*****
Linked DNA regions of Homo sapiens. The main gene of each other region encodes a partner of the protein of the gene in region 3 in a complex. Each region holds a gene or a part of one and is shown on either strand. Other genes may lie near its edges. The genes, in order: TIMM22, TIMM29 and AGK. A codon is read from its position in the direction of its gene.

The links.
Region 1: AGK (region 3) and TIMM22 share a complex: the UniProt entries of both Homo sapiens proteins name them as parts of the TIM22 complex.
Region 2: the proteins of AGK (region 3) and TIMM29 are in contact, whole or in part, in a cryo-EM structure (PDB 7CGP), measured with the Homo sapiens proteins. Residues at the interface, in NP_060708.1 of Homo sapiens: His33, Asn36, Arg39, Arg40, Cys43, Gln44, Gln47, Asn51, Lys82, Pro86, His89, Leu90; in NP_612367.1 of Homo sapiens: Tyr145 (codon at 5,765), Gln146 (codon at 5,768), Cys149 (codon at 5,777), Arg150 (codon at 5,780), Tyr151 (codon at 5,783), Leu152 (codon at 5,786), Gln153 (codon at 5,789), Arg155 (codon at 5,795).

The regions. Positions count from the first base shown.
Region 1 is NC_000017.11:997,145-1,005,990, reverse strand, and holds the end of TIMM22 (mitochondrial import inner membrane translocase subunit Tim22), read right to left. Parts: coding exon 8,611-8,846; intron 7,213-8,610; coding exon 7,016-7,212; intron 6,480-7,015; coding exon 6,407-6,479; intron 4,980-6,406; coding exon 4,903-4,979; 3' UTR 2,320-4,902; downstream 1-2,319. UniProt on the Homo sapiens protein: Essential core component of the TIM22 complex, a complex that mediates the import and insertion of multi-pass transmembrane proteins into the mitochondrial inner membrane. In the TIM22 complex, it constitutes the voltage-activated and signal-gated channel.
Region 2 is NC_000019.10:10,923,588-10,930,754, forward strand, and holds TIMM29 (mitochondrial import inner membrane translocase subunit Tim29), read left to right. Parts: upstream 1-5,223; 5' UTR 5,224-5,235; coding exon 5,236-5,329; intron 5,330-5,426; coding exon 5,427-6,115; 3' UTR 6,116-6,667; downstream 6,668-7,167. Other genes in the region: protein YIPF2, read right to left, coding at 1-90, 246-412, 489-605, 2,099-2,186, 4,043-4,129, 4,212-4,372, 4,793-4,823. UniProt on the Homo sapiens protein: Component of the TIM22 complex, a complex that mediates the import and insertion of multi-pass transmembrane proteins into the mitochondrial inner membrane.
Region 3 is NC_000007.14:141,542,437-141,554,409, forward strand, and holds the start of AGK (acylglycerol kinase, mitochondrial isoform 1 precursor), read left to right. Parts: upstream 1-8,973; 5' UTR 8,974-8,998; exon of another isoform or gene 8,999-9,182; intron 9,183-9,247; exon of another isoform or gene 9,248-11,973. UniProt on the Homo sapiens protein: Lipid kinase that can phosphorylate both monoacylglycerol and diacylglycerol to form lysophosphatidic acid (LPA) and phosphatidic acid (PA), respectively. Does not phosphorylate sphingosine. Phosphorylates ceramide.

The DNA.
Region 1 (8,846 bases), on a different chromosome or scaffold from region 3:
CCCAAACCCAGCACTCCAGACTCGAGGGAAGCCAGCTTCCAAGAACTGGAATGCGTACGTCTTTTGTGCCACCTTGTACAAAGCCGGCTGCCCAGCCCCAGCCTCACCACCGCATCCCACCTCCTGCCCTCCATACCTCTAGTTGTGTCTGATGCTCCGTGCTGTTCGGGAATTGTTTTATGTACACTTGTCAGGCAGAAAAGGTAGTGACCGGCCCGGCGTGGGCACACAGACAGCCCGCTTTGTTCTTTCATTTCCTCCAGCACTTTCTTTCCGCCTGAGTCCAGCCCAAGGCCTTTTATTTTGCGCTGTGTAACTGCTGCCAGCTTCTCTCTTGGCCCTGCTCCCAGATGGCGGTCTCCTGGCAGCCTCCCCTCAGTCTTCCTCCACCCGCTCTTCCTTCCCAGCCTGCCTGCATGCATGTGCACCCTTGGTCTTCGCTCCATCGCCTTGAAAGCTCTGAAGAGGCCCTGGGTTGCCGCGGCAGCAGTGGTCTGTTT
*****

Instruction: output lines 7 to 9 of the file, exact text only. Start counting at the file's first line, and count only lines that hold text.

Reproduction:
Region 2 is NC_000019.10:10,923,588-10,930,754, forward strand, and holds TIMM29 (mitochondrial import inner membrane translocase subunit Tim29), read left to right. Parts: upstream 1-5,223; 5' UTR 5,224-5,235; coding exon 5,236-5,329; intron 5,330-5,426; coding exon 5,427-6,115; 3' UTR 6,116-6,667; downstream 6,668-7,167. Other genes in the region: protein YIPF2, read right to left, coding at 1-90, 246-412, 489-605, 2,099-2,186, 4,043-4,129, 4,212-4,372, 4,793-4,823. UniProt on the Homo sapiens protein: Component of the TIM22 complex, a complex that mediates the import and insertion of multi-pass transmembrane proteins into the mitochondrial inner membrane.
Region 3 is NC_000007.14:141,542,437-141,554,409, forward strand, and holds the start of AGK (acylglycerol kinase, mitochondrial isoform 1 precursor), read left to right. Parts: upstream 1-8,973; 5' UTR 8,974-8,998; exon of another isoform or gene 8,999-9,182; intron 9,183-9,247; exon of another isoform or gene 9,248-11,973. UniProt on the Homo sapiens protein: Lipid kinase that can phosphorylate both monoacylglycerol and diacylglycerol to form lysophosphatidic acid (LPA) and phosphatidic acid (PA), respectively. Does not phosphorylate sphingosine. Phosphorylates ceramide.

The DNA.